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Doug Osborn

"Secret Weapon" For Rooms With Reverb?

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I've been using a Schoeps cmc641 and a Schoeps cmit5u as my "go to" mic's for the past four years.  Great sound and happy clients.  This week I've had two back-to-back jobs with rooms with lots of echo.  One was a large storefront with concrete flooring, 24-foot high metal ceiling, and all glass windows at the front.  It sounded like a cavern.  I hung half of my sound blankets and put the other half on the floor and ended up using a DPA 4061 lav for most of the shoot, then used the cmit5u and DPA 4061 lav for one segment.   Today I had an interior shoot in a house with 9 foot ceilings and hardwood floors.  I got to hang a few sound blankets but could not place any sound blankets on the floor due to the wide shots.  I tried both the cmit5u and the cmc641, but both were too "boomy" for the producer.   He had a Sennheiser   MKH 60 on hand so I threw it up and I was surprised at how much of the ambient room noise was tamed.  

 

I know there are no easy answers for this situation but does anyone have experience with particular mic's that have helped out on interior shoots with excessive ambient noise and echo? I've researched as much in the forum as I could locate as well as contacting some trusted colleagues.  I'm really not in the market for another mic. I'm a firm believer in not buying anything until I need it.  But If I had to pull the trigger on a mic today--if it would help in this sort of environment--it would likely be a Sennheiser MKH 50 if it performs as well (or better) as the MKH 60 performed on the shoot today.  Would like to hear of any mic's that have performed well for others in this situation.

 

 

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I own a cmit and although it is very good indoors and out, I have heard from a number of reliable folks that the CS3e can out match the cmit in some aspects, so I would say that it is worth a listen.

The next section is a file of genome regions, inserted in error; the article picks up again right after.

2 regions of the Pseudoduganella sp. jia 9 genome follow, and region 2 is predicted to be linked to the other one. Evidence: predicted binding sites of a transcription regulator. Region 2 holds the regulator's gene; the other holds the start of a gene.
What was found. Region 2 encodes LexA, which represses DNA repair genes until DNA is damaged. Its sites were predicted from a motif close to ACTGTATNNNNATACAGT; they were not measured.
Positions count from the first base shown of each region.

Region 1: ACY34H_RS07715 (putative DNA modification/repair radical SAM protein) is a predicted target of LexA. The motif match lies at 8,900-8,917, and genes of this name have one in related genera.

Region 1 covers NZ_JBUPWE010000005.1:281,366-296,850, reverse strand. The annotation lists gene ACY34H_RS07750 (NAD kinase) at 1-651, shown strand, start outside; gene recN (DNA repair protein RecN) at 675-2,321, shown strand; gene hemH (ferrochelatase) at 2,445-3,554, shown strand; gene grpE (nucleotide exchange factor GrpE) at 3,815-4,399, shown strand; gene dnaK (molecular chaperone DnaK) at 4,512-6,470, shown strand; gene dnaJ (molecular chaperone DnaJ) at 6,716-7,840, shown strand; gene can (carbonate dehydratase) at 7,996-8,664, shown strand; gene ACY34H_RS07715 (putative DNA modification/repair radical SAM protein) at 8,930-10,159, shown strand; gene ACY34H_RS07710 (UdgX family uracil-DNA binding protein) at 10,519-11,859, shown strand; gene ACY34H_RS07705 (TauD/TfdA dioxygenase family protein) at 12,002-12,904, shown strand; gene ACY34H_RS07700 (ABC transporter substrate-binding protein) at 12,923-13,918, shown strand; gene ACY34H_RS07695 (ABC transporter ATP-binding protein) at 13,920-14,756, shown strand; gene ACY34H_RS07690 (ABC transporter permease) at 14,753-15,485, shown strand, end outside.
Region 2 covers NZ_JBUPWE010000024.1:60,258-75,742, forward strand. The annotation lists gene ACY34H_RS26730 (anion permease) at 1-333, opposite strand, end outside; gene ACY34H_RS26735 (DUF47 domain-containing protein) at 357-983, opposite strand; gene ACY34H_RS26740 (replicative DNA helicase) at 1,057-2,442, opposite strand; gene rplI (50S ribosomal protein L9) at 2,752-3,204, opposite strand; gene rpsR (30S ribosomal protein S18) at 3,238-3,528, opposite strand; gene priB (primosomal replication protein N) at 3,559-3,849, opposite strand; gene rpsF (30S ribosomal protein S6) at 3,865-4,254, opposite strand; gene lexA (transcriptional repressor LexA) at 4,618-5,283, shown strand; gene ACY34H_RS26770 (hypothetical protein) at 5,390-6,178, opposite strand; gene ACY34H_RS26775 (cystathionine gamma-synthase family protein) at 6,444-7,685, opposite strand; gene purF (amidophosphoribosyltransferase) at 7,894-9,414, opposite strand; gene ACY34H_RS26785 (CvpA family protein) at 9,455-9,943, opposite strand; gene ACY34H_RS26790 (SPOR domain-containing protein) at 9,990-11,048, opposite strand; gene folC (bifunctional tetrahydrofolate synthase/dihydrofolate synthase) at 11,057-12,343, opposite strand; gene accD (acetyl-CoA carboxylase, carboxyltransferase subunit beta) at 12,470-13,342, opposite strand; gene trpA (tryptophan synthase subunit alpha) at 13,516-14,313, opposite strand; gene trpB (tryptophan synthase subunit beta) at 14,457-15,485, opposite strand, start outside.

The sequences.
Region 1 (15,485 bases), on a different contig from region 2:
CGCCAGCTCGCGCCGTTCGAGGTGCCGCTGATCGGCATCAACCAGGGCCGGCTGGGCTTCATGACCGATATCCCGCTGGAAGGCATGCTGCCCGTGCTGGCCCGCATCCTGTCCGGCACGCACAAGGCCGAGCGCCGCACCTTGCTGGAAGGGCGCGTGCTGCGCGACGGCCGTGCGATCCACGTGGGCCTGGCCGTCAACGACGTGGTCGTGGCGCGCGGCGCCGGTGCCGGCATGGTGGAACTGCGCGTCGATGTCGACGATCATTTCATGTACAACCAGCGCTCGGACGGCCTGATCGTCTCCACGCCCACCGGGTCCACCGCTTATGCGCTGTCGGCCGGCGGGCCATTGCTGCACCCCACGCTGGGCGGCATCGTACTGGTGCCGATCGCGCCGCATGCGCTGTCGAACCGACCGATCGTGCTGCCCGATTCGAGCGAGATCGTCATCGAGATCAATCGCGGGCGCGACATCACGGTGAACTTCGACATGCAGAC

The cmc641 and MKH50 are both SUPER cardioids, but not all mics are created equally. I own a 50 and can say with confidence that it is my preferred indoor mic (and my boom ops!), though I would love a cmc641 to add to the family!

 

Lately my go-to's have been the 50 for indoors and an MKH70 for outdoor use. Could just be the projects Ive been working on, but a regular short shotgun hasn't suited any recent situation. Anyways, enough of my rambling. Do a shootout between the 50 and the cmc641 (and possibly the 60) and see for yourself!

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Sound blankets and carpets. Everywhere (especially in corners). If the camera "see" a big space then will be sounded as big space. I have worked in spaces with 4s reverb. With sound blankets and carpets (two layer "wall") we reduced the reverb time to 1.5 - 2s (with naked ears). Microphones was Sennheiser MKH 60 and DPA 4061 with Sennheiser G3. With the natural reverb now we matched the sound to image. I asked the actors to reduce the level of their voices.

 

Maybe with the Sennheiser MKH 50 or Schoeps CMC6 / MK41 we would have better results, but this belong to the history. "Next scene is..."

 

:)

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I have always been a fan of "sound perspective". If you want to have a wide shot of the talent walking and talking in a big empty room, that's what it should sound like. The producer doesn't like the echo in that shot? That is a location issue in that you cant change the laws of physics. Fly a boom, lav them up and get post to dial in in just right.

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Sometimes the best way to tame a highly reverberant space is to seek some assistance from the director.

 

A little reverberation does not harm the sound; it's a natural consequence of working in a large or hard-walled space. But when the reflections pile up, one upon the other, the result is babel.

 

If the players can hold their responses just a beat, the echo of one line can decay before the next line is spoken. This maintains intelligibility. It's not usually necessary to hold delivery until the echo has decayed completely; it's enough if the pause avoids overlap on the primary echo. So, it's not necessary to completely alter the pace of the performance; only a moment of hesitation before a response line can work.

 

This costs nothing and requires no special equipment. It does require a consultation with the director but directors will often cooperate when they perceive how how little adjustment is necessary to keep the lines in the clear.

 

David

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Sounds as though you've done what you can with treating the room. I picked up a stack of two foot square acoustic foam some years back to use in addition to the stack of furniture blankets and the combination of the two makes a difference in acoustically challenged environments.

 

More importantly is to use the MKH-50 instead of MKH-60. My 50 really does minimize the echo when indoors in comparison to my 60. Then again, the 60 has a better reach when outside. There is a clear and distinct difference between the two when shooting indoors or out.

 

Also, if possible how about a Sanken COS-11 hidden as high as possible? Iso the boom and lav and beyond that, with treating the room, you've done as much as that choice of location will allow!